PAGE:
My sense of injustice gets riled up when I see 5 different horses in the warmup ring trotting around with a hitch in their stride. But maybe my bar for serviceably sound is set higher than it needs to be.

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                • #9
                  Tell the people who are responsible at the show. A show is a figurehead for the sport and hopefully people want to see fair riding on happy athletes.

                  Comment


                  • #10
                    Originally posted by paintedpony View Post
                    Well, it depends.

                    Sometimes people honestly do not know. If I think horse is in trouble I speak up. I have pointed out to kids/young adults that their mount is head bobbing, three legged lame and they need to get off and talk to their coach. The response is usually big eyeballs and astonished expressions followed with: is he, or maybe, do you think so? I stopped a young lady one day, made her dismount and sent her back to the barn via the grass. Instructions from coach to the rider (coach picking up next load of horses) had been to do a little ride in the afternoon. Kid knew (coach didn't) that horse was missing a shoe, and was riding up a gravel road to another area of show grounds. Funny, horse didn't want to move for her. She had no idea that horse was ouchy, or that what she was doing was not a good idea, or that they would be unlikely to place that weekend due to her blindly following instructions. Non horsey parent watching it all unravel, thinking only "I am paying for this, ride the darn horse".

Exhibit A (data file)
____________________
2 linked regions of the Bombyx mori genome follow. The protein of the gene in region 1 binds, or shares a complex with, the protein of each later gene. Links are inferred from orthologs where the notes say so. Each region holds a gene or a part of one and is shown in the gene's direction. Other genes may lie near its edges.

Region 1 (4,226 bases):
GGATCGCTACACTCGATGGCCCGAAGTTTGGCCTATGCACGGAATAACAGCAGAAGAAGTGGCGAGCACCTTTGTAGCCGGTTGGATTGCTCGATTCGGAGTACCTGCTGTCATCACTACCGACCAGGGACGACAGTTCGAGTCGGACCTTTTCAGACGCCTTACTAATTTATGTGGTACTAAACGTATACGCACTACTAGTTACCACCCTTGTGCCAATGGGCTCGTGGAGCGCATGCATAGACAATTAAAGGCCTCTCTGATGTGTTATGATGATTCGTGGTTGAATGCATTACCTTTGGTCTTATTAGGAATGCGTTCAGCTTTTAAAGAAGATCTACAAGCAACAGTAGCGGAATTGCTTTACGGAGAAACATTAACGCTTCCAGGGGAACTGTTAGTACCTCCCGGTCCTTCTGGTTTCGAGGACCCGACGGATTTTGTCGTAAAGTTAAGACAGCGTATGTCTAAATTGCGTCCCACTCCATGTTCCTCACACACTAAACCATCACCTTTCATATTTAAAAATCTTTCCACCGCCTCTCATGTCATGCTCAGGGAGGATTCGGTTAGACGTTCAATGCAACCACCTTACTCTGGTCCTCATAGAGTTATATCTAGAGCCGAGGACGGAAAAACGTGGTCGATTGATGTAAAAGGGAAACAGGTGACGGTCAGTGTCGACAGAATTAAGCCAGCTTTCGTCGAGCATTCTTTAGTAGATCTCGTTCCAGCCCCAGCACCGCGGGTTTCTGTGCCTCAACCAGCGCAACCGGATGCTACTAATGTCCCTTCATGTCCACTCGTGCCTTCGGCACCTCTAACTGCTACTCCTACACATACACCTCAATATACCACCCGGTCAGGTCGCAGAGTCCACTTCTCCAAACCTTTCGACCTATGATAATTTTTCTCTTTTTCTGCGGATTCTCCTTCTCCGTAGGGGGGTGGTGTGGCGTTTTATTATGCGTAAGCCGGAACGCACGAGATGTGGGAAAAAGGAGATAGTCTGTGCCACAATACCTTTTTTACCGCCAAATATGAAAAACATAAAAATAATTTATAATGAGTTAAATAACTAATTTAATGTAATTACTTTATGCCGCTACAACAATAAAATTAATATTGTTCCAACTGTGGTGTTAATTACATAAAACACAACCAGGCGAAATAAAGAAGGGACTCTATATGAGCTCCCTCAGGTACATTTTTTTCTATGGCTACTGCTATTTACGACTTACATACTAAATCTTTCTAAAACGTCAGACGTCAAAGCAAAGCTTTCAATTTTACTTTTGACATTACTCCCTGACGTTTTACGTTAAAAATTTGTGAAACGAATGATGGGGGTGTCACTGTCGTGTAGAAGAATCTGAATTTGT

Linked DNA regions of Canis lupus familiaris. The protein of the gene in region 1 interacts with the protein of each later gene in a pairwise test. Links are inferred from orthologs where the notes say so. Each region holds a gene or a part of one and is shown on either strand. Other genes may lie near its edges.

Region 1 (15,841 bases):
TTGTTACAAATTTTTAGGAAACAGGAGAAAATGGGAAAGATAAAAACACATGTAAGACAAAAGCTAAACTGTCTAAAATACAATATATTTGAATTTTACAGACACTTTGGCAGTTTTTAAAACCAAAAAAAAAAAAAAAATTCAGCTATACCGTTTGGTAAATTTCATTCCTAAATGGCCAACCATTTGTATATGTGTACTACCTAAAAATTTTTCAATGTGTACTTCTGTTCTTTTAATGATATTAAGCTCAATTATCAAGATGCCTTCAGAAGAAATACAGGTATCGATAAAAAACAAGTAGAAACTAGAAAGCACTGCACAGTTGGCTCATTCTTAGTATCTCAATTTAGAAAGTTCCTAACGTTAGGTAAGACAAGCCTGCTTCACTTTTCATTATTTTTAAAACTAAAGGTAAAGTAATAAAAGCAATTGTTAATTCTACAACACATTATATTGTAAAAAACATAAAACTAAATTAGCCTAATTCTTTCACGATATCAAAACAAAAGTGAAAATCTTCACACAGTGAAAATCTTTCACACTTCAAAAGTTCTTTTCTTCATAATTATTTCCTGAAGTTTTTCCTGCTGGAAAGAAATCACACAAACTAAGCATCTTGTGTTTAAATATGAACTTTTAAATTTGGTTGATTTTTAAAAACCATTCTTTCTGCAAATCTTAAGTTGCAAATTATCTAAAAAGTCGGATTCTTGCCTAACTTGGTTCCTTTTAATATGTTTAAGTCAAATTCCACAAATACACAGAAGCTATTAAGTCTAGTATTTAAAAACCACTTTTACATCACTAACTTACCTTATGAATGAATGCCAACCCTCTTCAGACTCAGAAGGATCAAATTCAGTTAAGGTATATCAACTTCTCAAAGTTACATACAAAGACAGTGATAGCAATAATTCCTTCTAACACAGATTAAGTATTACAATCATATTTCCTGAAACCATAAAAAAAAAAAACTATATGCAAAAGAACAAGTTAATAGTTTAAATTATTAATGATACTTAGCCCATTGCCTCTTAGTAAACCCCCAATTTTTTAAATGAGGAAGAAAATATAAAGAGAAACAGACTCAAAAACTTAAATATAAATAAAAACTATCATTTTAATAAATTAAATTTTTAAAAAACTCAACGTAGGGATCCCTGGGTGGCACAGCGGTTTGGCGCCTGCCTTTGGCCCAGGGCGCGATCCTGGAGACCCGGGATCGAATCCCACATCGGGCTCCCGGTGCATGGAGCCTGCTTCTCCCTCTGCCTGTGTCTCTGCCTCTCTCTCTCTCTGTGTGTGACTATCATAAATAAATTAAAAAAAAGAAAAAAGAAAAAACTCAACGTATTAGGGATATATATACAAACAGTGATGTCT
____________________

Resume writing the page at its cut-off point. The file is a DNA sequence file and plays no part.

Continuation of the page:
The dependable warrior school horse who travels a little wonky...…….always does, always will, nothing appearing to be acute: I keep my mouth shut. Those slightly broken, but know they will never put a step wrong kinda guys are the foundation of the lesson industry.
                    If you have the personal authority to do this, that's wonderful. Obviously if you have the official authority (you are the parent, the coach, the judge, the ring steward) you must do it. By personal authority, I imagine a blunt talking horse lady of a certain age giving a clear feedback to a child that will listen to her. I am fairly blunt talking and definitely of a certain age, but I know that my comments in horse world IRL do not carry authority for whatever reason.